Business Succession Opportunities after Tax Reform

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March 2, 2018
Joe Demko
SmithAmundsen Corporate Alert

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Business owners have long struggled with transferring ownership of closely held businesses to younger generations. Intergenerational transfers are challenging. Only 10% of businesses survive the 3rd generation. Commentators attribute some of the difficulty to family dynamics and the inherent differences in generational expectations. While the family component may often be the most significant factor, business owners also need to focus on the tax costs of transferring their interests. ALL transfers have tax consequences and should be addressed so the business is not cannibalized. This alert focuses on lifetime transfer opportunities created by the Tax Cuts and Jobs Act of 2017 (“2017 Tax Act”).  

For tax years beginning after 2017 and before 2026, the 2017 Tax Act doubles the estate and gift tax applicable exclusion amount from $5 million to $10 million, which continues to be indexed for inflation.  For 2018, a single person can gift assets worth up to a lifetime limit of $11.2 million (or $22.4 million for a married couple) free of gift tax and thereby decrease the value of his or her estate to be subject to estate tax at death. After January 1, 2026, the exclusion amount reverts back to 2017 levels ($5.49 million adjusted for inflation) absent further legislative action. 

The temporary increase in the exclusion amount creates an opportunity for business owners to gift a greater value of company interests to successive generations without incurring tax. Current gifts will utilize the increased exclusion amount before the exclusion reverts back to 2017 levels. Increasing gifts is preferable to dying during this window, and the resulting decrease in the value of the estate will continue after 2026.  Failure to take advantage of this unique opportunity will create a “should of, could of, would of” scenario when faced with an increased gift and/or estate tax liability on assets that could have been protected through relatively simple planning.  

Example:

A married couple owns 100% of the stock of Company X, which is worth $22 million. The couple’s exit strategy is to transfer their entire interest in the company to their two children. The married couple can recapitalize the company and gift nonvoting shares representing 99% of the economic value of the company to their children, while maintaining complete control of the company through the retention of voting shares. For simplicity, ignore minority interest and lack of marketability discounts and other mechanisms to leverage the exclusions. The married couple could gift $21.78 million (99% of $22 million) in nonvoting stock to their children gift tax free upon use of most of their exclusion amounts.  When the exclusion reverts back to $10.98 million for a married couple, $10.8 million will remain shielded from estate and gift tax by use of the increased exclusion before 2026. Furthermore, any appreciation in company stock after the gift will also avoid inclusion in the married couple’s estate, as the appreciation will be realized by their children.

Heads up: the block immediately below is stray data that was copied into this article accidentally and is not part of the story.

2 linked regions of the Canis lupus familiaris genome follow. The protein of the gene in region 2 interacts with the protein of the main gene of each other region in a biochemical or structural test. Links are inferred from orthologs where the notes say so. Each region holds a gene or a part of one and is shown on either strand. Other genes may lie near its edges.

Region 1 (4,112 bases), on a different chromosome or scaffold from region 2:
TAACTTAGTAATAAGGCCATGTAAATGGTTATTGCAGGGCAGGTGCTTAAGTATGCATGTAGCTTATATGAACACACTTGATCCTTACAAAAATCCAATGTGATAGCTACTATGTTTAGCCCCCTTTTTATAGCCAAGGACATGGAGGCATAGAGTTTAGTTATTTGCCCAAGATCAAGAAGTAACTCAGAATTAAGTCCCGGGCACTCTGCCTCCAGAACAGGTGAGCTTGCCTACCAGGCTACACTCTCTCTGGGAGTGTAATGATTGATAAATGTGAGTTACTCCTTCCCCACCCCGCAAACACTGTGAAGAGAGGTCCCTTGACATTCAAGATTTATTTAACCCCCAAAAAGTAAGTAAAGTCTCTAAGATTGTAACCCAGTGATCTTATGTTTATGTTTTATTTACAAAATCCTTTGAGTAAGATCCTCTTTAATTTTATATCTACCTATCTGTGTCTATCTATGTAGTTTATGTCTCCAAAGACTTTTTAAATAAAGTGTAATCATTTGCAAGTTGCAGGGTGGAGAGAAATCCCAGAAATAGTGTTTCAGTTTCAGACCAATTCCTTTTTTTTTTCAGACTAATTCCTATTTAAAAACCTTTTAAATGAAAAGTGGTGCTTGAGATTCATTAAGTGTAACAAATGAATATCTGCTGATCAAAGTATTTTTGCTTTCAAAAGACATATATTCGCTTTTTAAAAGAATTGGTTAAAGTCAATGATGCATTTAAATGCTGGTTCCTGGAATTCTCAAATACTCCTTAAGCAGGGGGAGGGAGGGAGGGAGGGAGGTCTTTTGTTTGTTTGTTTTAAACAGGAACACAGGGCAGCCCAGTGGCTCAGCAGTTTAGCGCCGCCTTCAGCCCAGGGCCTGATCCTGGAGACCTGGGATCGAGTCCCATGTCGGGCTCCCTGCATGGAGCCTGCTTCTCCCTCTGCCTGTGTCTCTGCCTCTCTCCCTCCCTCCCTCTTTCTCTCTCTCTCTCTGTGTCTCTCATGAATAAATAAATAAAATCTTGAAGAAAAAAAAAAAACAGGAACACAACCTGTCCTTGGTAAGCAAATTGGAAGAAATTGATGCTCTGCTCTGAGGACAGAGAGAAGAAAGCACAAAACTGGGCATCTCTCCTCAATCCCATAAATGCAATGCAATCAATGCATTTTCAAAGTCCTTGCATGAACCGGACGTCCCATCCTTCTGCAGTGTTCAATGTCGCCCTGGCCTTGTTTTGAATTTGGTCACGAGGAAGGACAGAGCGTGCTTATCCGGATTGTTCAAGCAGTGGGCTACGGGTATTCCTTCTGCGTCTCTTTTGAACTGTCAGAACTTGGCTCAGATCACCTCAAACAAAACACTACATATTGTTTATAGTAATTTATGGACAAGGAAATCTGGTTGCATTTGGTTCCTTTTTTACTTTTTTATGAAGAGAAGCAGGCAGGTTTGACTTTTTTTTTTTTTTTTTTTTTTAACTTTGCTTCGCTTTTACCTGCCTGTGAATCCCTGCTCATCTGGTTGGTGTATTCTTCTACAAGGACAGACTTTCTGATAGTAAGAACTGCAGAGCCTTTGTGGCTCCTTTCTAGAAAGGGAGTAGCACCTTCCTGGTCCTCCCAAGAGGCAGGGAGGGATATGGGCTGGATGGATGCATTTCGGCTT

By contrast, if no tax planning is done and the company stock appreciates to $30 million at the time of the death of the second spouse, $19.02 million ($30 million less the $10.98 million exclusion) would be subject to estate tax, which at 40% amounts to $7.608 million. The children would then have the burden of finding liquid assets to pay this amount. If none are available, the children could be forced to sell the company or a portion of its assets to pay the tax. This avoidable scenario is a common cause of death for family businesses.

In addition to increased exclusion amounts, taxpayers should continue to utilize the annual gift tax exclusion amount, which is $15,000 per person ($30,000 for a married couple) per recipient in 2018.  Use of the annual gift tax amount preserves the estate and gift tax applicable exclusion amount for later use and planning opportunities. Any amount gifted in excess of the annual gift tax amount requires the filing of a gift tax return to apply all or a portion of the gift tax applicable exclusion amount. Once the gift tax applicable exclusion amount is used (or if it is elected not to be used), tax will be owed.

Once business owners decide to begin the transfer of company interests to the next generations, they should continue to use tried-and-true estate planning techniques to leverage exclusion amounts and valuation discounts, including sales to intentionally defective trusts as well as use of family limited partnerships, gift trusts and generation skipping trusts. Any one or more of these strategies will aid in the successful transition of business ownership, depending on the goals of the company and the desired ownership mix. It is important to keep all owners and family members involved through all phases of succession planning. Good communication and planning will help ensure a successful transition and the benefits of company ownership for generations to come.